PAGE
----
2. Geodetic Surveying is that type of surveying in which the shape of the earth is taken into account. All lines lying in the surface are curved lines and the triangles are spherical triangles. It therefore, involves spherical trigonometry. All Geodetic surveys include work of larger magnitude and high degree of precision. The object of geodetic survey is to determine the precise position on the surface of the earth, of a system of widely distant points which form control stations to which surveys of less precision may be referred.

Specialized Types of Land Surveys

Engineering surveying
Engineering surveying is defined as those activities involved in the planning and execution of surveys for the location, design, construction, operation and maintenance of civil and other: engineering projects. The surveying activities are:
i. Preparation of surveys and related mapping specifications;
ii. Execution of photogrammetric and field surveys for the collection of required data including topographic and hydrographic data;
iii. Calculation, .reduction and plotting cf survey data for use in engineering design;
iv. Design and provision of horizontal and vertical control survey networks;
v. Provision of line and grade and other layout work for construction and mining activities;
vi. Alignment of linear engineering projects.

Control surveys
Control surveys establish a network of horizontal and vertical monuments that serve as a reference framework for initiating other surveys.

Topographic surveys
Topographic surveys determine locations of natural and artificial features and elevations used in map making.

Cadastral Surveying
Cadastral surveys establish property lines and property corner markers, it is the surveys of the public lands systems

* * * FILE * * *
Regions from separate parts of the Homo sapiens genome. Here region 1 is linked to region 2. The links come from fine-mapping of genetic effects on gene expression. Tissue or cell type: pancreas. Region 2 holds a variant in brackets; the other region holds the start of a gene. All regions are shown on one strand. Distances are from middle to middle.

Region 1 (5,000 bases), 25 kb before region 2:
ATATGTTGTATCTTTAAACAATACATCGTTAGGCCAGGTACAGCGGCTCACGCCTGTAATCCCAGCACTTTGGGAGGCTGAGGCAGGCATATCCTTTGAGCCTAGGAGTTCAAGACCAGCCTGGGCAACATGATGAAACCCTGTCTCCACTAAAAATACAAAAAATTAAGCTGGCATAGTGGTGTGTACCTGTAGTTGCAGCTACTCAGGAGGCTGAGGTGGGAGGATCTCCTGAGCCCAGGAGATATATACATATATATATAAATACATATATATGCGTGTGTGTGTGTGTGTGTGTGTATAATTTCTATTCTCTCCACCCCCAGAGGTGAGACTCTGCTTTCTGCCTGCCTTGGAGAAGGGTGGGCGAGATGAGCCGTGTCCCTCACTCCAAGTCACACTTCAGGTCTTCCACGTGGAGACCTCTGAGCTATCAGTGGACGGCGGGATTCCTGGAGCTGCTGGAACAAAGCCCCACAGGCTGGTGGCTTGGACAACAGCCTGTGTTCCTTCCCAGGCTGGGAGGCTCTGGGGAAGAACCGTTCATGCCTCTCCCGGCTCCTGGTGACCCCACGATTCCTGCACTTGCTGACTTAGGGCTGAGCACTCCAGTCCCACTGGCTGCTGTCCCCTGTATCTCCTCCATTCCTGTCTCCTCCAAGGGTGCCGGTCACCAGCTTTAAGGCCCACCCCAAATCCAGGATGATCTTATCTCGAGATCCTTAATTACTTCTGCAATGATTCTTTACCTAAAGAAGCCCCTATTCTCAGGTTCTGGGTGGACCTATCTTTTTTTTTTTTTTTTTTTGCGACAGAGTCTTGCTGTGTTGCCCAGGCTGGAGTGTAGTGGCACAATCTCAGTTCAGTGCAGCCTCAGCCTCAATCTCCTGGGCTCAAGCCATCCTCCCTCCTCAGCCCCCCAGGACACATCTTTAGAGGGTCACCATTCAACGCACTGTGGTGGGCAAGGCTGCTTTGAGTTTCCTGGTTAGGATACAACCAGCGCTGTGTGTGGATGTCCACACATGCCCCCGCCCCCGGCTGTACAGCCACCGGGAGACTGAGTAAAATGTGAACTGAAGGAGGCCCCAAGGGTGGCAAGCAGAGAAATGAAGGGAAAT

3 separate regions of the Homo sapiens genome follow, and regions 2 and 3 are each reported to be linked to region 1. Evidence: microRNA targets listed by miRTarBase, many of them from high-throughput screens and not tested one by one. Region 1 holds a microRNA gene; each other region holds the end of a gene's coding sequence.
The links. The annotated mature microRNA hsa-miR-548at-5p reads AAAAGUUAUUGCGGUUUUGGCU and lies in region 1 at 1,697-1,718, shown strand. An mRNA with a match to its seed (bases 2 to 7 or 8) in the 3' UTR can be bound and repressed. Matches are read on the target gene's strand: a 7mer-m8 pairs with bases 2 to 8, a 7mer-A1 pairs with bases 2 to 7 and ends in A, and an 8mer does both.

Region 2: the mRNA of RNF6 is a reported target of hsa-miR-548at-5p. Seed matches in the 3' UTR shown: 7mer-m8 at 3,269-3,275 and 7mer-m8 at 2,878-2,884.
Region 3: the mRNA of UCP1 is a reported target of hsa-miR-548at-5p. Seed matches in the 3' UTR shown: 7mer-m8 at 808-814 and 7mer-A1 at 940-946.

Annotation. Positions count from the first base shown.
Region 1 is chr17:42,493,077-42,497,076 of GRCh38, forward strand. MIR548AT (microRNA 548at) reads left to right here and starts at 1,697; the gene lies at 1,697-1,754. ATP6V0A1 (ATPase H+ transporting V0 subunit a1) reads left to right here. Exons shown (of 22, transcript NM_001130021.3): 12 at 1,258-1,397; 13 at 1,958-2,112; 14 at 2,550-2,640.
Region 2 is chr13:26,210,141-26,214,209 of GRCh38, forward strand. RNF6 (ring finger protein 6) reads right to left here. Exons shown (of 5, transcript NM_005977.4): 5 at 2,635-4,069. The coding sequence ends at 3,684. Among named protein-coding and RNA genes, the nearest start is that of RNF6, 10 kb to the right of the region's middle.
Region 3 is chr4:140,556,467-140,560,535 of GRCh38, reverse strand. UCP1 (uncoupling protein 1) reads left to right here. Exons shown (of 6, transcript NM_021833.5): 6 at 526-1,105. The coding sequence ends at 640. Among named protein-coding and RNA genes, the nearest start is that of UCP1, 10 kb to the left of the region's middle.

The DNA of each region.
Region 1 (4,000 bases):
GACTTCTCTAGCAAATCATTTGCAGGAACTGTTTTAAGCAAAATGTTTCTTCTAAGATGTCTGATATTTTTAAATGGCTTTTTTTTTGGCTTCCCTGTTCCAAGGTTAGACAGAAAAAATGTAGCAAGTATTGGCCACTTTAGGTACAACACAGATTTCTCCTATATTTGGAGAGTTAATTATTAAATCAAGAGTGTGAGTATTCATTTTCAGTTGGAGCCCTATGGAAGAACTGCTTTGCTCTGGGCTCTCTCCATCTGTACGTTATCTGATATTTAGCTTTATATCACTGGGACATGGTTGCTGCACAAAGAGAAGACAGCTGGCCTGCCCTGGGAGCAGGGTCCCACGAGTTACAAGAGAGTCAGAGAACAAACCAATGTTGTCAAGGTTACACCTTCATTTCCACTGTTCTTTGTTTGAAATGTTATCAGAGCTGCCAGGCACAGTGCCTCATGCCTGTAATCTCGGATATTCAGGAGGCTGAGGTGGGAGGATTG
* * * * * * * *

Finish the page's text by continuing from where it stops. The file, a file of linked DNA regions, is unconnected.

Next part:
Hydrographic surveys
Hydrographic surveys define shorelines and depths of lakes, streams, oceans, reservoirs, and other bodies of water. Sea surveying is associated with port and offshore industries and the marine environment, including measurements and marine investigations made by shipborne personnel. Hydrographic also plays an important role in preparation of navigational information for shipping as well as exploration of marine resources.

Mine surveys
Mine surveys are performed above and below ground to guide tunneling and other operations associated with mining. This classification also includes geophysical surveys for mineral and energy resource exploration.

The science and the technology which develops and uses information science infrastructure to address the problems of geography, cartography, geosciences, locations and related branches of science and engineering.

Aerial surveys
This is the kind of survey of collecting aerial data (digital aerial imagery) by using Aero planes, helicopters, UAVs (drones), balloons and etc. Normally data collected are aerial photography, LiDAR and also geophysical data such as aeromagnetic surveys and gravity. Aerial survey should
be distinguished from satellite imagery technologies because of its better resolution, quality and atmospheric  conditions. Nowadays, aerial survey is sometimes recognized as a synonym for aerophotogrammetry, part of photogrammetry where the camera is placed in the air. All Measurements on aerial images are provided by photogrammetric technologies and methods.

GPS Satellite Surveying and Satellite Imagery
Surveyors use Global Positioning Systems (GPS) in all kinds of surveying. Satellite imagery is also being used to monitor movements on the earth’s surface –earth quake zones, potential mud slides or even troops on the move in a war zone.

Geographic Information Systems
Geographic Information Systems is simply a computer−based tool that analyzes stores, manipulates and visualizes geographic information on a map. The use of GIS is needed to collect data, store, manage, analyze and produce useful information. A land surveyor use the high accurate GPS, Mobile GIS device and total stations to collect data from site and analyze them to meet the needsof the community or the environment.